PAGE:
Why Jamal Johnson's offseason improvement could be huge for Auburn basketball

The Tigers will have an extremely young roster this season. A breakout campaign for Johnson would check several boxes for Bruce Pearl's team.

SG Jamal Johnson (Cody Voga/Auburn Athletics)


Thanks for checking out The Auburn Observer. This is a free bonus story that is unlocked for everyone to read. If you’re getting this via email and would like to upgrade to a paid subscription that gives you access to all stories — including the football Film Room series — and premium podcast episodes, you can do so by clicking the button below.

There’s a term in English soccer that could apply to Bruce Pearl’s Auburn basketball program this upcoming season.

It’s a term that can be tongue-in-cheek or something of a cliche. But there’s a lot of truth to it, especially when it comes to impact on a team’s roster. Whenever a player steps into a new role or returns from a long-term injury, it’s sometimes referred to as being “like a new transfer.” Jurgen Klopp, perhaps the best manager in the world, referred to this in a press conference at Liverpool three years ago.

In soccer terms, “transfer” is the process of buying a player from another team — like a combination of a free agent signing and a trade in American sports. In college sports, “transfer” obviously refers to a player who moves from one school to another.

That second definition of transfer is what Auburn was going after this offseason. With one available scholarship left after their 2020 class signings and the departures from last year’s roster, the Tigers were linked to a large number of transfers over the last several months. 

The vast majority of those Auburn targets were players who would most likely occupy the 2, or shooting guard, spot in Pearl’s system. The Tigers lost both of their starting guards, J’Von McCormick and Samir Doughty, to graduation. 

Five-star signee Sharife Cooper is all but guaranteed to replace McCormick at point. But Doughty’s role is a question mark. Auburn has several younger players who could get minutes there — Allen Flanigan, Devan Cambridge, Turbo Jones and true freshman Justin Powell — but it was obvious the program would like to get someone with experience in the backcourt for what will be an extremely young roster in 2020-21. Veteran guard presence, especially in March, can go a long way.

Auburn was unable to add that experienced member to the roster this offseason. But it could get someone who is “like a new transfer” in the form of, well, an old transfer.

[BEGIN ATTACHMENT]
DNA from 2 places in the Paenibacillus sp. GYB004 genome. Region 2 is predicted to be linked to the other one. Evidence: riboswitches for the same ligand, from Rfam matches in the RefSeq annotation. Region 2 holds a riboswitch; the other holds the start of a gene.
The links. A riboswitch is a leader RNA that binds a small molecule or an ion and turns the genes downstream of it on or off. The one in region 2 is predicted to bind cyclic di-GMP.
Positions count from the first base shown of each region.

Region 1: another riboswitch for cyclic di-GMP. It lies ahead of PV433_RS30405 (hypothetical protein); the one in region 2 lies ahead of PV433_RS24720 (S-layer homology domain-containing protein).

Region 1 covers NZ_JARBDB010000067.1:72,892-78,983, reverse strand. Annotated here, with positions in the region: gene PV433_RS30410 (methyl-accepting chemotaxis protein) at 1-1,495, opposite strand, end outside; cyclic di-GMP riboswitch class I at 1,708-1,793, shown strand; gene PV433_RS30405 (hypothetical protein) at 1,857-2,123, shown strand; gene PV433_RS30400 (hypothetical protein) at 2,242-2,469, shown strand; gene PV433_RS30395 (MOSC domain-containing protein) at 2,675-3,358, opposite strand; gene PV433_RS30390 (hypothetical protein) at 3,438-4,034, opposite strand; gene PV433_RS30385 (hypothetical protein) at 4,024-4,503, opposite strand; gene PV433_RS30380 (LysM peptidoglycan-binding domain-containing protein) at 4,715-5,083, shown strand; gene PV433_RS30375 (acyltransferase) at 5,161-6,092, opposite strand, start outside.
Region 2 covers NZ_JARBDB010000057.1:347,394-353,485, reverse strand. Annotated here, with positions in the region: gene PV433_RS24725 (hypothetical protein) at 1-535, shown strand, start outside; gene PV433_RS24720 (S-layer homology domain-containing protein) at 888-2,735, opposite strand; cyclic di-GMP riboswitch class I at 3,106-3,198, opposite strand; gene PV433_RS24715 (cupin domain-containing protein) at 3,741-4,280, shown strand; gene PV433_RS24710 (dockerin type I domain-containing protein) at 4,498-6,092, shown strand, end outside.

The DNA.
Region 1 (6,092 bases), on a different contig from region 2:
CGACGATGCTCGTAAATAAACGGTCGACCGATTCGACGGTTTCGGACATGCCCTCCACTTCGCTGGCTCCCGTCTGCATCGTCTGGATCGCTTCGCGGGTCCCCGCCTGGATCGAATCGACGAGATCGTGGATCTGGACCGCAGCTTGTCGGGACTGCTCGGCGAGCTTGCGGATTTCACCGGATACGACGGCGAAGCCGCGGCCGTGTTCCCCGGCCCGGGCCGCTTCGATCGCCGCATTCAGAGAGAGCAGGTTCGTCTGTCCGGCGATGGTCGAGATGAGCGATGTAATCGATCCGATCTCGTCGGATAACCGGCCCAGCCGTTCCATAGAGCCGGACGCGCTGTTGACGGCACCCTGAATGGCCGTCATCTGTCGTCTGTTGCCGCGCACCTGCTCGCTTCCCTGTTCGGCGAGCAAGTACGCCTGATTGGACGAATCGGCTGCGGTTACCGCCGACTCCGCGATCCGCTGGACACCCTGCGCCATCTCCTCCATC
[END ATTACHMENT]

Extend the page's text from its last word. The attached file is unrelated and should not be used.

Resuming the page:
SG Jamal Johnson (Anthony Hall/Auburn Athletics)

Jamal Johnson is Auburn’s only scholarship player who is older than a sophomore. He’s one of only two juniors on the entire roster, with walk-on guard and local product Preston Cook being the other. This will be Johnson’s third season with the team, as he had to sit out the 2018-19 Final Four run after transferring from Memphis.

No other scholarship player on the roster has been at Auburn for more than two years. After spending a season as a scout team player and a season as a reserve, Johnson is now the most experienced college player Pearl has at his disposal.

“I would say that Jamal does have a chance to be one of our leaders,” Pearl said last week. “But I think it’s so early that I don’t comment much on it, because I just gotta let it play out — I got to let it evolve and let those guys step up.”

Still, one could say that the buzz around Johnson this offseason is palpable.

“Jamal's probably improved as much as anybody from last year to this year,” Pearl said. “He's worked really hard.”

Johnson’s work ethic has become a talking point for those inside the Auburn basketball program this offseason. Over the summer, during a Zoom press conference for journalism students, the Birmingham native shared some insight on how he’s developed that drive over the years.

“It’s definitely a transition, because high school — it’s not easy, but there’s not as many good players as college,” Johnson said. “In college, everybody is good. So there’s no one person that can’t do anything good. Somebody’s good. So you have to work every day, or somebody is going to outwork you. So you have to work every single day to try to get better and try to fight for your position every single day so you can acquire the benefits you deserve.”